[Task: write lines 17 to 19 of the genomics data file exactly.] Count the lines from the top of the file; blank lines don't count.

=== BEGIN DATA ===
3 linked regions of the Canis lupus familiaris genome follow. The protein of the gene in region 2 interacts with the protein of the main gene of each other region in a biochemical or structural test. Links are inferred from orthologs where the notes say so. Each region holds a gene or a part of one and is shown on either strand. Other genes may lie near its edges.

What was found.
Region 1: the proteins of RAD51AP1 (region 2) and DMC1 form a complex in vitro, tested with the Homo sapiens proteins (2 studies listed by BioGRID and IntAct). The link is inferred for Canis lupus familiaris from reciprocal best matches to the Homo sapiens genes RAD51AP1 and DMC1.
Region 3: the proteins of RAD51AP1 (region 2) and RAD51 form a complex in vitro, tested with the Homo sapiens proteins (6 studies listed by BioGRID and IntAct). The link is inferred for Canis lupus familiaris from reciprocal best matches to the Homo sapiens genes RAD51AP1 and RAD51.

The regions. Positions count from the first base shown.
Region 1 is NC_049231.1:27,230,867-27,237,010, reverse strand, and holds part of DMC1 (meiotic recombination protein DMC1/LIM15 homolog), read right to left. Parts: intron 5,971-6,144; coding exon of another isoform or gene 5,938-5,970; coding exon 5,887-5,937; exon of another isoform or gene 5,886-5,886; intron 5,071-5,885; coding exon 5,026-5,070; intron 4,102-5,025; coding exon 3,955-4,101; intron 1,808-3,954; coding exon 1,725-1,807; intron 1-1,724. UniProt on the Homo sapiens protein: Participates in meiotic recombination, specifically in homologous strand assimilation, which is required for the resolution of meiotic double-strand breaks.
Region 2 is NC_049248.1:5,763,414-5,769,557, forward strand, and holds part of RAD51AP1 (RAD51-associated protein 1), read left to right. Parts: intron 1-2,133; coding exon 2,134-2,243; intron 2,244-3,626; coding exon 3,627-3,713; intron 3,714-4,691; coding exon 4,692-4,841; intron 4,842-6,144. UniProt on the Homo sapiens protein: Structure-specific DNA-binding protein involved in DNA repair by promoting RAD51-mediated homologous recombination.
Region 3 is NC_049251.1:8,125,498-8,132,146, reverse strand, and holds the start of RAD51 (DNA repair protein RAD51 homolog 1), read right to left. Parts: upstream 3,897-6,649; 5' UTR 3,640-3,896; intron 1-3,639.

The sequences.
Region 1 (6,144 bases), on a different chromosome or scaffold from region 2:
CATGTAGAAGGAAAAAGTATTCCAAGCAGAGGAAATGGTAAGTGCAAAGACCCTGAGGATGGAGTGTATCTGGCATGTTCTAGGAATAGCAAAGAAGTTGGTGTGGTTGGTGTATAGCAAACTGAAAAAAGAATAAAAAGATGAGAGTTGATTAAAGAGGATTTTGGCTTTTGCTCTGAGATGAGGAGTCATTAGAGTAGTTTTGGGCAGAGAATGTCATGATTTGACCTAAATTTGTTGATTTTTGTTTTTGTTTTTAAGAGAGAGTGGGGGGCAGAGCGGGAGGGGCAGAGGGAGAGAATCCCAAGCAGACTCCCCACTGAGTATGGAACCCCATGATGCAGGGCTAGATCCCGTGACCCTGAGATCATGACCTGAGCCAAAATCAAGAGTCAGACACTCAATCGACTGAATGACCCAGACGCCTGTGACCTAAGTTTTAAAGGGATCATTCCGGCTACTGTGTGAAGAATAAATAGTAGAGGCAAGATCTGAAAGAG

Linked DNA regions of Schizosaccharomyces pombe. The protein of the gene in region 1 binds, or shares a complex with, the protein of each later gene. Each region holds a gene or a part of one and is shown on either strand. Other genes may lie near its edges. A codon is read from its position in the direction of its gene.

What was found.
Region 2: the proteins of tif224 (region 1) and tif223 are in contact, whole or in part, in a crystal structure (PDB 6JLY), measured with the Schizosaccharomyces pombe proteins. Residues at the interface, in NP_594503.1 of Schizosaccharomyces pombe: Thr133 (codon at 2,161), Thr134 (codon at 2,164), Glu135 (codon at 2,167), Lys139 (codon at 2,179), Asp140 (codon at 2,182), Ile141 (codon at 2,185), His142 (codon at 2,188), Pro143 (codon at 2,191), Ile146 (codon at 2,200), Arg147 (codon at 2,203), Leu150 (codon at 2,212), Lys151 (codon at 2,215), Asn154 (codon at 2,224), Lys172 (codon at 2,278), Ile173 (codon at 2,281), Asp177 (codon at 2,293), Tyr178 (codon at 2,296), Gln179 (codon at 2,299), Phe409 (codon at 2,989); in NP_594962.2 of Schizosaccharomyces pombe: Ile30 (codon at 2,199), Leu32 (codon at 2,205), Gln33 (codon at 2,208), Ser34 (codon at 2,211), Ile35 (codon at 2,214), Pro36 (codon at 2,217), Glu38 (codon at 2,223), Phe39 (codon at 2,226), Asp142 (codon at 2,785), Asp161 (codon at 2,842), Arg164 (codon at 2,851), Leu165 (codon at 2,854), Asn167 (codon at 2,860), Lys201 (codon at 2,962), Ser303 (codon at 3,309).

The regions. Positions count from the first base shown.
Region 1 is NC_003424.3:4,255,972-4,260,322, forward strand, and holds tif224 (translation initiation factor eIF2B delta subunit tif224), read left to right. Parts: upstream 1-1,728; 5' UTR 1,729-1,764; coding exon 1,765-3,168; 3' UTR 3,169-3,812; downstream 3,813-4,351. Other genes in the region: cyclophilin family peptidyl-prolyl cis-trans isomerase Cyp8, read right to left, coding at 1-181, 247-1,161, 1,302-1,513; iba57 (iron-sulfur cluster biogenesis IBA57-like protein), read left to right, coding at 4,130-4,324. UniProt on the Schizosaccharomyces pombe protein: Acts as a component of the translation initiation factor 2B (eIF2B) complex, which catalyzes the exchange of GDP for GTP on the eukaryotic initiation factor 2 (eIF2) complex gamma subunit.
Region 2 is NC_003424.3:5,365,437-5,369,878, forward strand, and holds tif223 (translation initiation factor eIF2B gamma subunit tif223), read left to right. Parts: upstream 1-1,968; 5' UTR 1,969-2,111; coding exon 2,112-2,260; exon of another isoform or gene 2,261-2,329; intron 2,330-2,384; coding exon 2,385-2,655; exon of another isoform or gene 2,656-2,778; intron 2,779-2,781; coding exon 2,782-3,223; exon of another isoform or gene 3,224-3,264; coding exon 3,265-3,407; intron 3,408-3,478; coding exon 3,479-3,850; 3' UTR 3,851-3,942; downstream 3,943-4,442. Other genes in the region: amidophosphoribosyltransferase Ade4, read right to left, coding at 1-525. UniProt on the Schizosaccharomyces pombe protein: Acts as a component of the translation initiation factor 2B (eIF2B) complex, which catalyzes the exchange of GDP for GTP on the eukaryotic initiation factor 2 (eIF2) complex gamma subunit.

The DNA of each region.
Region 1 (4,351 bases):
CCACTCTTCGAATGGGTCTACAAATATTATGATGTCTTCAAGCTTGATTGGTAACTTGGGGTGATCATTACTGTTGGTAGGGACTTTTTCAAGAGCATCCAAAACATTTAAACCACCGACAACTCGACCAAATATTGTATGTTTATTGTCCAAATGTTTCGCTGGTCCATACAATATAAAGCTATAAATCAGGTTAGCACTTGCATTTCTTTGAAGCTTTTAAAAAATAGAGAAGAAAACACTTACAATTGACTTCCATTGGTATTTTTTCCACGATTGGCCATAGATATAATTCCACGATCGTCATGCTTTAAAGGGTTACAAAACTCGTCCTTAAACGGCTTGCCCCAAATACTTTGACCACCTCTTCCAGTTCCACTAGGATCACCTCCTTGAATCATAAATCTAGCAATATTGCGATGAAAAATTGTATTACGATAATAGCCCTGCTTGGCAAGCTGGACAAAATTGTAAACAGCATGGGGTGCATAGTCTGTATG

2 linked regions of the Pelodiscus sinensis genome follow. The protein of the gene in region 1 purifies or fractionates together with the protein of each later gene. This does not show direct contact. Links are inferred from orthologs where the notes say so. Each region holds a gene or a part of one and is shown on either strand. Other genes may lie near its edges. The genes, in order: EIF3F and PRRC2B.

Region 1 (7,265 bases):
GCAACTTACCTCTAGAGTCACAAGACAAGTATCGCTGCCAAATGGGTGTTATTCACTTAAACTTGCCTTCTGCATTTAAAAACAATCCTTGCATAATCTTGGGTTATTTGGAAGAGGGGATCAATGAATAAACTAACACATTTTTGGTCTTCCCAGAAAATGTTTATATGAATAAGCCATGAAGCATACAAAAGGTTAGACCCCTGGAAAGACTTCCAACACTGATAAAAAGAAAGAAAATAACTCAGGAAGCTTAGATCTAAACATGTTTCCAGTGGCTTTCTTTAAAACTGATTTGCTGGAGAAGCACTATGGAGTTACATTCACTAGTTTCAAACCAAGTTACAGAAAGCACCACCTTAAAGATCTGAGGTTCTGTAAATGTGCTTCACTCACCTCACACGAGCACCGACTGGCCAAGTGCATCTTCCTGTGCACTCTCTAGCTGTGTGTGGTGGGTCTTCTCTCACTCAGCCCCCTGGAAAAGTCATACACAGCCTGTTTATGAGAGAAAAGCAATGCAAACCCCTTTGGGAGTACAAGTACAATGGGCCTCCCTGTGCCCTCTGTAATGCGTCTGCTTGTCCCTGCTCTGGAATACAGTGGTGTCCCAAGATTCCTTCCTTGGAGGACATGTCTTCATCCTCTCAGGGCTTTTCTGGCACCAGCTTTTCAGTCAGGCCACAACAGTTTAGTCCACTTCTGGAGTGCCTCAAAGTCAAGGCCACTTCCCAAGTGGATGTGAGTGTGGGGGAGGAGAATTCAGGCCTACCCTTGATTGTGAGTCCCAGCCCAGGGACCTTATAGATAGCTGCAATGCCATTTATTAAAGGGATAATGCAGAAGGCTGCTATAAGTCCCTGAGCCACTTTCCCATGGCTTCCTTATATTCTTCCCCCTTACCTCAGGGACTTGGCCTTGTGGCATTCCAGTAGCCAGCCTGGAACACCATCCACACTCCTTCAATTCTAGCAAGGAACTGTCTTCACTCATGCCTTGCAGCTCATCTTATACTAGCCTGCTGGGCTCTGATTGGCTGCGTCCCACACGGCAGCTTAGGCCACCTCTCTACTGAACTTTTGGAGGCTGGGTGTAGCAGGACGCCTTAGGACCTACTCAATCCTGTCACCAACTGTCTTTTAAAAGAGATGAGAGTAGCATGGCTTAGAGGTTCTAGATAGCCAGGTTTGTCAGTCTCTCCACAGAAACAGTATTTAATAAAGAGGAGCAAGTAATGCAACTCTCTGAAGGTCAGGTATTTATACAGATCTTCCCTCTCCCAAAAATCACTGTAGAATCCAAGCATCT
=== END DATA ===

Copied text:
Region 2 is NC_003424.3:5,365,437-5,369,878, forward strand, and holds tif223 (translation initiation factor eIF2B gamma subunit tif223), read left to right. Parts: upstream 1-1,968; 5' UTR 1,969-2,111; coding exon 2,112-2,260; exon of another isoform or gene 2,261-2,329; intron 2,330-2,384; coding exon 2,385-2,655; exon of another isoform or gene 2,656-2,778; intron 2,779-2,781; coding exon 2,782-3,223; exon of another isoform or gene 3,224-3,264; coding exon 3,265-3,407; intron 3,408-3,478; coding exon 3,479-3,850; 3' UTR 3,851-3,942; downstream 3,943-4,442. Other genes in the region: amidophosphoribosyltransferase Ade4, read right to left, coding at 1-525. UniProt on the Schizosaccharomyces pombe protein: Acts as a component of the translation initiation factor 2B (eIF2B) complex, which catalyzes the exchange of GDP for GTP on the eukaryotic initiation factor 2 (eIF2) complex gamma subunit.

The DNA of each region.
Region 1 (4,351 bases):